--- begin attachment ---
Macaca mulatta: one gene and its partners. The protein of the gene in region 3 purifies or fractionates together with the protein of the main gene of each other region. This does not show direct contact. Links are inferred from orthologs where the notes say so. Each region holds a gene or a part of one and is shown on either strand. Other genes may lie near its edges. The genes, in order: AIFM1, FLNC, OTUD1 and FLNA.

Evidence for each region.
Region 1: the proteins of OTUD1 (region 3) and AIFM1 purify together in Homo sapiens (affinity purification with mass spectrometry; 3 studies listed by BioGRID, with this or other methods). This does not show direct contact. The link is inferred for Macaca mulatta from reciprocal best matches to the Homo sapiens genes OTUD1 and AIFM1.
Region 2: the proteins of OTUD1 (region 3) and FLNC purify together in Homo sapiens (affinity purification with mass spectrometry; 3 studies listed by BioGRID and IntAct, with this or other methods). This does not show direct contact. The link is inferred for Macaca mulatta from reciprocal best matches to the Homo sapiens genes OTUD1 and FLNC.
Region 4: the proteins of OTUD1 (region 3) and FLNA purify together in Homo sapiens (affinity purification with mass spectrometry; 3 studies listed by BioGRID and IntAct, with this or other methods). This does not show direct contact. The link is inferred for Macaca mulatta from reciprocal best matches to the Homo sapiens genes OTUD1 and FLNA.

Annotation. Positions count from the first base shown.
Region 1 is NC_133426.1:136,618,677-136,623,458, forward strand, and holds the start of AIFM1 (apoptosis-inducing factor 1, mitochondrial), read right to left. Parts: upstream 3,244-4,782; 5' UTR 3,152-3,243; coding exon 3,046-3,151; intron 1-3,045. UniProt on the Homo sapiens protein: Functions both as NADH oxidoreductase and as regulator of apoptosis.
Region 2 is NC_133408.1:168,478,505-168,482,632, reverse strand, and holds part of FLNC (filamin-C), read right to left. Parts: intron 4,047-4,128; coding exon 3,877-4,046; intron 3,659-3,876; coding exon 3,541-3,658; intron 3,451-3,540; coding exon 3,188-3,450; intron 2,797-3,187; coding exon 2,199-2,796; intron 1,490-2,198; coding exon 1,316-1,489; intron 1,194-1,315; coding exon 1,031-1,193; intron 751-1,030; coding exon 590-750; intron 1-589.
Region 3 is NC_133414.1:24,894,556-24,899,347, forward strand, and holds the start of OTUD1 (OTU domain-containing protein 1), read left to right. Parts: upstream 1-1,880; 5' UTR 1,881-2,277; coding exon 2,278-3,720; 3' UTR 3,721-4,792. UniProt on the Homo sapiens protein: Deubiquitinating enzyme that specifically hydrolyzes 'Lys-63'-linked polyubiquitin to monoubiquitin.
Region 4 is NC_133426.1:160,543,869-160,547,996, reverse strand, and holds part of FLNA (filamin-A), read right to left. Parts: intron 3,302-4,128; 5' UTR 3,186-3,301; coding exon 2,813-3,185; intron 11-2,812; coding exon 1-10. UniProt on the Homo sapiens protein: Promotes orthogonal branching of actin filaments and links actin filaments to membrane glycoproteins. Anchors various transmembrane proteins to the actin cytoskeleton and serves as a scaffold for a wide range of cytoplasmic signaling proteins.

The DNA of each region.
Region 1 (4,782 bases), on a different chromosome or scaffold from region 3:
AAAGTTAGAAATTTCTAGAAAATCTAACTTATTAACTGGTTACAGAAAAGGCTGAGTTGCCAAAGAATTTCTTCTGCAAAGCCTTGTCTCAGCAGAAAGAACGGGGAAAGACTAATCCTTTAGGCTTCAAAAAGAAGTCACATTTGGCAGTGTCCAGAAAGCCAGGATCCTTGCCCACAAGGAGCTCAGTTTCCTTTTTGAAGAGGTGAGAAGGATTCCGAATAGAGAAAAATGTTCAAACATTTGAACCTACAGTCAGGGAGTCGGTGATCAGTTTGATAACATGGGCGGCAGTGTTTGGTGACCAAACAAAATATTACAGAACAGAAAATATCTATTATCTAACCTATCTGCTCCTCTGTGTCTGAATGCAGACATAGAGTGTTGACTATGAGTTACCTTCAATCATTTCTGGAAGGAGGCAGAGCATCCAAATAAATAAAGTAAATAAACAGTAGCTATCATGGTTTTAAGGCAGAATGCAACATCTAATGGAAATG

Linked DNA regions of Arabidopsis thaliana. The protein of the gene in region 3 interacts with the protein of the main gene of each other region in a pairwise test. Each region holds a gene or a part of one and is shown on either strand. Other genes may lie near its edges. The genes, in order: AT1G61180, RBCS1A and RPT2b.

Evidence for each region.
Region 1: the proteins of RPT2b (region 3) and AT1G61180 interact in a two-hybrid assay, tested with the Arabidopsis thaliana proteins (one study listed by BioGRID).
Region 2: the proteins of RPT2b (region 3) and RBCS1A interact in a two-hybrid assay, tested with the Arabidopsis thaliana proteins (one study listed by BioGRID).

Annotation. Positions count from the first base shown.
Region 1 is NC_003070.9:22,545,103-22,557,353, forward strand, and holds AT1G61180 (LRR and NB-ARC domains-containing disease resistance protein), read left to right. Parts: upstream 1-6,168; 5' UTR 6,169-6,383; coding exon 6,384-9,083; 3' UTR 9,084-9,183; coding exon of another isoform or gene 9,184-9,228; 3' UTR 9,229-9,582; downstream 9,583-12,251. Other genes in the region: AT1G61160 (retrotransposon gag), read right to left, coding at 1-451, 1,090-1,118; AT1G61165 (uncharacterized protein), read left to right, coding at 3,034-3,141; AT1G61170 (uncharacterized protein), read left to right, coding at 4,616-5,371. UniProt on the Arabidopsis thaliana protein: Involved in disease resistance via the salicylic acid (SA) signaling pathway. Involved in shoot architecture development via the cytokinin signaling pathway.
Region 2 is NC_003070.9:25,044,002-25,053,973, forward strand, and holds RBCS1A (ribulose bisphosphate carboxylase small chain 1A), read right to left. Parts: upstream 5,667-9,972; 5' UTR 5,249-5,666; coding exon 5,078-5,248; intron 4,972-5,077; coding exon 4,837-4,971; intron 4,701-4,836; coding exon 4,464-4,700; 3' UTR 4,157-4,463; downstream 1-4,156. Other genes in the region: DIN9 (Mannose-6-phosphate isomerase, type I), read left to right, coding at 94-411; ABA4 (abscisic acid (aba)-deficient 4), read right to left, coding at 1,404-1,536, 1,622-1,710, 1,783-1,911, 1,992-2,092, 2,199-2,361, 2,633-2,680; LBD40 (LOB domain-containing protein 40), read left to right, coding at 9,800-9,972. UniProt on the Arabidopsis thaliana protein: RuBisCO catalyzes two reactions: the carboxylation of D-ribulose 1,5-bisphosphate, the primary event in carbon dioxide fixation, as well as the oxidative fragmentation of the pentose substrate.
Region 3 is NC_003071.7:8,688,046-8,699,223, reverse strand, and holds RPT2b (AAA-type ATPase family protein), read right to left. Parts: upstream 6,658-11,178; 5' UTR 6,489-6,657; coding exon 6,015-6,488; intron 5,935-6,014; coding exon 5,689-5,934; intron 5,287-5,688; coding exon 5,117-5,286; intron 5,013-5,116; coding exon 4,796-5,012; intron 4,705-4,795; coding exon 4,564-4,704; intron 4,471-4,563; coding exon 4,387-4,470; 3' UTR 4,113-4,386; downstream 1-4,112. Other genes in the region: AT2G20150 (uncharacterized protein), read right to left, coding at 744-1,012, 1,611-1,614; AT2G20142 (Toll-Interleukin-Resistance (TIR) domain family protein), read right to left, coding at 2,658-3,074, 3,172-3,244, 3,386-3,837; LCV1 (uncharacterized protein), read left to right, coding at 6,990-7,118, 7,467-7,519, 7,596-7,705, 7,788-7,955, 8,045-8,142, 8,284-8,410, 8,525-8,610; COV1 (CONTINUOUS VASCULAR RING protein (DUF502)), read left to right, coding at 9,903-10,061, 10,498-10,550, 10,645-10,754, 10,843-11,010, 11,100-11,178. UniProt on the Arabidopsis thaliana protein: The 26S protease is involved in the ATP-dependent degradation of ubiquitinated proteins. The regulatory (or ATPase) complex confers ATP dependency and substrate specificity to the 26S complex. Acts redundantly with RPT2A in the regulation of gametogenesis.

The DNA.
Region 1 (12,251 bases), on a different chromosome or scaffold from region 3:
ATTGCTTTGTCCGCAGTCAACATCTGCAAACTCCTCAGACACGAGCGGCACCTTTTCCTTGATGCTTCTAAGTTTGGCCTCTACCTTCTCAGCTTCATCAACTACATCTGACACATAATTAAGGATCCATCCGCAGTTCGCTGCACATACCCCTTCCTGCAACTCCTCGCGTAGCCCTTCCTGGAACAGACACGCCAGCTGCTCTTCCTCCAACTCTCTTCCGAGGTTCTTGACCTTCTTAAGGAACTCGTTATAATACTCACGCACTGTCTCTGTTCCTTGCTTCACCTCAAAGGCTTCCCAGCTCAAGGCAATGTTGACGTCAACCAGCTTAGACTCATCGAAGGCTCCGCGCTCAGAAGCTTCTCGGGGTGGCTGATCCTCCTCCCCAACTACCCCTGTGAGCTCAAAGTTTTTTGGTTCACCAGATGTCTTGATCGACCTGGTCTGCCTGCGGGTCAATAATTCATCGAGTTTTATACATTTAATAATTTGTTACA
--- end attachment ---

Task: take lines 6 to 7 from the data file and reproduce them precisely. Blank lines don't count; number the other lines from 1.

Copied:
Annotation. Positions count from the first base shown.
Region 1 is NC_133426.1:136,618,677-136,623,458, forward strand, and holds the start of AIFM1 (apoptosis-inducing factor 1, mitochondrial), read right to left. Parts: upstream 3,244-4,782; 5' UTR 3,152-3,243; coding exon 3,046-3,151; intron 1-3,045. UniProt on the Homo sapiens protein: Functions both as NADH oxidoreductase and as regulator of apoptosis.